An attempt by Yallourn Power Station operator EnergyAustralia to circumvent unions and break negotiation deadlock appears futile, with the majority of union members pledging to reject a company offer.
A “strong” turnout of more than 50 eligible Construction Forestry Mining and Energy Union workers late Wednesday voted unanimously to reject an enterprise agreement offered by the company.
Calls by The Express to remaining unions in the EA negotiation group revealed similar sentiments, with the Australian Services Union and Australian Manufacturing Workers Union both indicating opposition to the offer.
An Australian Workers Union spokesperson said his members were yet to form a position, while the Electrical Trades Union was unavailable for comment.
However, with CFMEU members representing more than 60 per cent of workers covered by the EA, their vote alone would far exceed the majority result required to reject the offer outright.
A two-week voting period for the company’s offer, which was initially due to begin last Thursday, has been pushed back until this Wednesday. In response to initial news union members were planning to reject the offer, EnergyAustralia group executive manager operations and construction Michael Hutchinson said the company was still focused on the upcoming voting period, and had not planned the company’s next move beyond the vote’s potential rejection.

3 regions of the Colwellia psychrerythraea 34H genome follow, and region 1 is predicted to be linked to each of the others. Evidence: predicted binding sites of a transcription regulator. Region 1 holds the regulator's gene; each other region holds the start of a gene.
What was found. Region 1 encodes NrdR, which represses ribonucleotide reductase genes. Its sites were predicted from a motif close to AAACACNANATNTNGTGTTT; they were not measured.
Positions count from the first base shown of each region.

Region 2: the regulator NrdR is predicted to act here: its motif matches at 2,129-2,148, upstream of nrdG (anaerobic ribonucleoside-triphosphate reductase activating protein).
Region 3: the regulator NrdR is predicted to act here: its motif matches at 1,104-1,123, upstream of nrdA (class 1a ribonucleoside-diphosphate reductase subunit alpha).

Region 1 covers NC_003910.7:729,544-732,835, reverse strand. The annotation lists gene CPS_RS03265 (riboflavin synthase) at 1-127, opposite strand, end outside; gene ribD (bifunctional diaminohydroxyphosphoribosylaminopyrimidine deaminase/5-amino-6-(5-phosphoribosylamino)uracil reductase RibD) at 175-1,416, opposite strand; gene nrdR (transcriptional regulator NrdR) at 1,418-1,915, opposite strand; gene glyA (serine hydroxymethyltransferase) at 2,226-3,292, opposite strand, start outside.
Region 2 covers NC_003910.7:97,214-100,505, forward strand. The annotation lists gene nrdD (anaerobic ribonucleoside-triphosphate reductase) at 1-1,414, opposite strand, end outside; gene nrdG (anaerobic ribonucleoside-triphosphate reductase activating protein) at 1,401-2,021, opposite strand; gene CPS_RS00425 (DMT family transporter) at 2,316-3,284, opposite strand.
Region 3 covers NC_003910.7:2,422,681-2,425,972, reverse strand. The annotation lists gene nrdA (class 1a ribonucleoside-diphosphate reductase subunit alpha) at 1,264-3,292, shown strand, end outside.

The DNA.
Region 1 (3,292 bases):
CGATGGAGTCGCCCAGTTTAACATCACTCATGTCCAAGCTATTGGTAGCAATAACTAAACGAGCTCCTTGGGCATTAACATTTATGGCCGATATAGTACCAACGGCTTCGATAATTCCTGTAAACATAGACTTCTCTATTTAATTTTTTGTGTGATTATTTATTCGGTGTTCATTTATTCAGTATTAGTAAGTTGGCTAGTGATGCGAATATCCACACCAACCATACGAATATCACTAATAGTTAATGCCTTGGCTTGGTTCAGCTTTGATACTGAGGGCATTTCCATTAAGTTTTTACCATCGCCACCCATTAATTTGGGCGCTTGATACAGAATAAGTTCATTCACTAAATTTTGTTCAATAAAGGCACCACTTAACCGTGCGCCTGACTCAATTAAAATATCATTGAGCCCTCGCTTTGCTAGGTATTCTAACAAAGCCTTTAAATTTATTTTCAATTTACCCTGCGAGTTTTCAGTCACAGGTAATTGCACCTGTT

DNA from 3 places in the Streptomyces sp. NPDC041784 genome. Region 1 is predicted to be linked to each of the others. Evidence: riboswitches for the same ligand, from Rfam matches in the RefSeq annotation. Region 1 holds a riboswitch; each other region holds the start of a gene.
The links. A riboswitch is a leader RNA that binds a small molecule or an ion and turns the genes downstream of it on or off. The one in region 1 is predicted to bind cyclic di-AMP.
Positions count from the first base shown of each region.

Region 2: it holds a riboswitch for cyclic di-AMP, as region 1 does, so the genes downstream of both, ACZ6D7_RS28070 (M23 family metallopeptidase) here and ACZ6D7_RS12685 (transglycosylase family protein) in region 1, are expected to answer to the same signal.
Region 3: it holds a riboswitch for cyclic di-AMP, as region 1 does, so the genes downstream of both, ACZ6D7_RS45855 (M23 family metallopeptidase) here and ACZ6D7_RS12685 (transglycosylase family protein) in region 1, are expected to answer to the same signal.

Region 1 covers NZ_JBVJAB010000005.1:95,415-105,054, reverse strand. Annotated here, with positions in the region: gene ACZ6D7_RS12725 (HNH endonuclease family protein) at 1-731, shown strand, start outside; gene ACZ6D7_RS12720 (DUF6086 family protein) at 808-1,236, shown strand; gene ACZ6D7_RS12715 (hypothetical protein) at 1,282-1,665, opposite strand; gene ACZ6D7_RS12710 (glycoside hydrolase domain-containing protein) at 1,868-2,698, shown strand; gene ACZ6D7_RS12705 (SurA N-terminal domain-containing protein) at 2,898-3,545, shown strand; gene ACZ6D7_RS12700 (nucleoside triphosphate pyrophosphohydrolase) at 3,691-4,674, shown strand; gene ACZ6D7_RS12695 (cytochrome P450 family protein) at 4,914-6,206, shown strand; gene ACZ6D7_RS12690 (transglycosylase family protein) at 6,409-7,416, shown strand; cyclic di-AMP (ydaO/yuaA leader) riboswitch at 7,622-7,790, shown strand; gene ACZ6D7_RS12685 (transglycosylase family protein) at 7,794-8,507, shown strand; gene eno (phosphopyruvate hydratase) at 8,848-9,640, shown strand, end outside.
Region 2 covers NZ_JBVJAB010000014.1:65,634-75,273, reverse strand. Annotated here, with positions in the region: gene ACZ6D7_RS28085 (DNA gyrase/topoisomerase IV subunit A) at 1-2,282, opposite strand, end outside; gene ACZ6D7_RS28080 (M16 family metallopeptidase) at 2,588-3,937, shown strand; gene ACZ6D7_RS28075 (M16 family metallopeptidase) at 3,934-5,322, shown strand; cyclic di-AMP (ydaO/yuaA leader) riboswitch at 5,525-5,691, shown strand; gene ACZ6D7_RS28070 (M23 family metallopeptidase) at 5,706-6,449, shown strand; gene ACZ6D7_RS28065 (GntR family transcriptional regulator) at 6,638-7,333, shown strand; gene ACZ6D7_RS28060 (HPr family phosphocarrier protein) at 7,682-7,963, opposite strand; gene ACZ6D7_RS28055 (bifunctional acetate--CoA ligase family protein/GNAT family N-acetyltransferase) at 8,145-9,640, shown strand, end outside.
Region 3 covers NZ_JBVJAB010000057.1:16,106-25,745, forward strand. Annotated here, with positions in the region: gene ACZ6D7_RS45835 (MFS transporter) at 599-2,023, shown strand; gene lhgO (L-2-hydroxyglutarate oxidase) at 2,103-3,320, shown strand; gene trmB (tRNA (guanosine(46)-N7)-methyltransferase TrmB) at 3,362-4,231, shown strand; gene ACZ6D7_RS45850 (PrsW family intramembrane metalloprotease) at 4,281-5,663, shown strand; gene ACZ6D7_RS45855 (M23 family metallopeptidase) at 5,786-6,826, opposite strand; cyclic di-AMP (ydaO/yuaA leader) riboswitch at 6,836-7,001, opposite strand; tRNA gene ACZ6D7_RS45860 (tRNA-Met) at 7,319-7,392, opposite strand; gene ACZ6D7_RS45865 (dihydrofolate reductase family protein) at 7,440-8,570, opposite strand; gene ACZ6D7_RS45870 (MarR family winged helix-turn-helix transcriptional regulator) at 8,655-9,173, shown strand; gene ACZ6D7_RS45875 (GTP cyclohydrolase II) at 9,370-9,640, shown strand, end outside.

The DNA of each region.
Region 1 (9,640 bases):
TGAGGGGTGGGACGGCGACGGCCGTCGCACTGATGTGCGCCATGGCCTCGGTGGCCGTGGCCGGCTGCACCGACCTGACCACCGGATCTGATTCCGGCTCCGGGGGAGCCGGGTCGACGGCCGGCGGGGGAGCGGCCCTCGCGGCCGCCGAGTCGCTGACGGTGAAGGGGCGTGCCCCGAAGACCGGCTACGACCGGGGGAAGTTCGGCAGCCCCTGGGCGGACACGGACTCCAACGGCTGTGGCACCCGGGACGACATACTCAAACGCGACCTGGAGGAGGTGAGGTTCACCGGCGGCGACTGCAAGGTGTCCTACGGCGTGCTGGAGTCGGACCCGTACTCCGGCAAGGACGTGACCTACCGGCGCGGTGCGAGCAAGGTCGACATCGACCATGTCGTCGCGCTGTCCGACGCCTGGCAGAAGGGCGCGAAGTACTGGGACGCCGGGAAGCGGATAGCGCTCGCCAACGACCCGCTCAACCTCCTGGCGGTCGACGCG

In response, CFMEU lead negotiator Greg Hardy said it was “naive for any professional business not to consider alternative options”. “This agreement is dead in the water.. no one is recommending a ‘yes’ vote that I am aware of other than the company,” Mr Hardy said. He said the CFMEU’s strategy was to keep applying pressure through industrial action, which they planned to recommence shortly, until EnergyAustralia returned to the negotiation table.
Mr Hardy said while workers were resolute and prepared to make a stand, he did not believe the company would resort to “extreme measures” as seen during Yallourn’s last major dispute in 2000 when workers were locked out of the station for weeks.
In a subsequent comment made on Friday, Mr Hutchinson said the choice was still in workers’ hands with the upcoming vote.
“Their choice will be either signing up to a fair offer, or following the CFMEU into a long and protracted industrial dispute. It is a big responsibility for these individuals due to the very different consequences of their decision,” Mr Hutchinson said.